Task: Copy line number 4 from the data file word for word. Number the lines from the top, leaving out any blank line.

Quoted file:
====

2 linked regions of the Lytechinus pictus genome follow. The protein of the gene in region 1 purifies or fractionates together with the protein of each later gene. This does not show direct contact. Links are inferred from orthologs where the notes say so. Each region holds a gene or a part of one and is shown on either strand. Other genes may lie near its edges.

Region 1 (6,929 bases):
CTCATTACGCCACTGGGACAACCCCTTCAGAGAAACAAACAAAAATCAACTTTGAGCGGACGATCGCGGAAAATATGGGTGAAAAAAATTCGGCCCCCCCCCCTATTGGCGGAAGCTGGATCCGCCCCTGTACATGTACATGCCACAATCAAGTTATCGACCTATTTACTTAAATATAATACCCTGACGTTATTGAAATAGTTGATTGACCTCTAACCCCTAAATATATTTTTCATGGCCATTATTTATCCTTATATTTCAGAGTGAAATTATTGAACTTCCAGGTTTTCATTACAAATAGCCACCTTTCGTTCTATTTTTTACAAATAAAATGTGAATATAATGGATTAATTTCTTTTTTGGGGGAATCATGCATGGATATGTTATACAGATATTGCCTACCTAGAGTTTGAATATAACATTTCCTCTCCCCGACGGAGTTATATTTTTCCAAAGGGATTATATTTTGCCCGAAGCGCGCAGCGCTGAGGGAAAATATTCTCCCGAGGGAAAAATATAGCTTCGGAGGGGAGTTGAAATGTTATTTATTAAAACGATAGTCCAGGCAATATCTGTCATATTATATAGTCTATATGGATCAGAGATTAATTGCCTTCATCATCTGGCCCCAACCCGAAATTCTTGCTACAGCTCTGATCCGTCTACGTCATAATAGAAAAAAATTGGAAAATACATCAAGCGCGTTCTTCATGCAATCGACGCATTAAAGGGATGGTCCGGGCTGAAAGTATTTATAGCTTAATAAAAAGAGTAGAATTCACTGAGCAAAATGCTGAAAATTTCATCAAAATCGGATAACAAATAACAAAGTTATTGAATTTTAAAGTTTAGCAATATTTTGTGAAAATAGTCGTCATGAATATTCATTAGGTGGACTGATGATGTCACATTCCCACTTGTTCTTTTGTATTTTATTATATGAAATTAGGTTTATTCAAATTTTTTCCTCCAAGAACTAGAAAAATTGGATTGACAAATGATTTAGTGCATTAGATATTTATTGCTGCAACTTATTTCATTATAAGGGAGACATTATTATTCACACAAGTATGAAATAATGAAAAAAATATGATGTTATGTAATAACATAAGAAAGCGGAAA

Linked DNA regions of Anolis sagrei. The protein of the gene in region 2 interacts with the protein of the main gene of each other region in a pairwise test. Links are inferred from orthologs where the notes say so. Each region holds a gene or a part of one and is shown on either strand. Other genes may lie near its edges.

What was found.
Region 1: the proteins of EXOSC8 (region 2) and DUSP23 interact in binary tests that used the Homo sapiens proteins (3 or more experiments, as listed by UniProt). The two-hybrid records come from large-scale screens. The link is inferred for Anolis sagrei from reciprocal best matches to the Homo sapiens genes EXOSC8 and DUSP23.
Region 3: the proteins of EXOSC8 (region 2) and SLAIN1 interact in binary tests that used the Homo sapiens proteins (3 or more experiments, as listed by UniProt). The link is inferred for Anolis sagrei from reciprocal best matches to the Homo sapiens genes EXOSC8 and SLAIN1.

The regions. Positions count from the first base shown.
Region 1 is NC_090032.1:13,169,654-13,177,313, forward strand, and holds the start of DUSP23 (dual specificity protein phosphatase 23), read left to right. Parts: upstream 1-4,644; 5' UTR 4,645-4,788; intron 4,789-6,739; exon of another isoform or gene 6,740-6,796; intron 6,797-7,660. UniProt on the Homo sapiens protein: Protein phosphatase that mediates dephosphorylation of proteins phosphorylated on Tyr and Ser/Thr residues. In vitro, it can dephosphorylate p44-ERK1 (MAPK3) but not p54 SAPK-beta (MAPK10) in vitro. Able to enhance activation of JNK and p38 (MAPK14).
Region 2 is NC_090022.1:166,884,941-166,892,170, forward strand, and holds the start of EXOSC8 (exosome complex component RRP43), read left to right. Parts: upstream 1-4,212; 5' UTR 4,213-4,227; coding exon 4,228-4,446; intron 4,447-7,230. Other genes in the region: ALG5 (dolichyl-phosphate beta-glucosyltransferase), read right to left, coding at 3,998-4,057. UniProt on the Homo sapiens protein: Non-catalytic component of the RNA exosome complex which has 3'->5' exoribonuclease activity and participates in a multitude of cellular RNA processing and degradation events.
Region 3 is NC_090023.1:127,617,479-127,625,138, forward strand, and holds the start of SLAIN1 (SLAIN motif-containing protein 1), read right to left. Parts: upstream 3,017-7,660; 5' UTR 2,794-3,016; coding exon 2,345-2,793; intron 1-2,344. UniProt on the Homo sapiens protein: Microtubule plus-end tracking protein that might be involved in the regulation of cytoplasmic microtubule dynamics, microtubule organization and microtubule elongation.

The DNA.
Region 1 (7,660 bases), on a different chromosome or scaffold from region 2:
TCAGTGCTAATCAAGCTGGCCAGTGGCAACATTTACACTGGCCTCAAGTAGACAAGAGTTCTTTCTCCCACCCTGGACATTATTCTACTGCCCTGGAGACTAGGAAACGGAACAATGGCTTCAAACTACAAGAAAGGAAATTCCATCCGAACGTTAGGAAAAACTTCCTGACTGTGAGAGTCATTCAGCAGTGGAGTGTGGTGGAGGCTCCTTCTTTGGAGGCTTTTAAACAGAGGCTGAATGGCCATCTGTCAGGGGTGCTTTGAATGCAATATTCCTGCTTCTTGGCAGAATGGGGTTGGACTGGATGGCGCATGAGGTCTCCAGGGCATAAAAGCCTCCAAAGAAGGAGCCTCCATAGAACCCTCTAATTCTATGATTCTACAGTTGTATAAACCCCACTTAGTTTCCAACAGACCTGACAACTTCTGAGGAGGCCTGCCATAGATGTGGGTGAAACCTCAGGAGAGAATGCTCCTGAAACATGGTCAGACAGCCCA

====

Linked DNA regions of Anolis sagrei. The protein of the gene in region 2 interacts with the protein of the main gene of each other region in a pairwise test. Links are inferred from orthologs where the notes say so. Each region holds a gene or a part of one and is shown on either strand. Other genes may lie near its edges.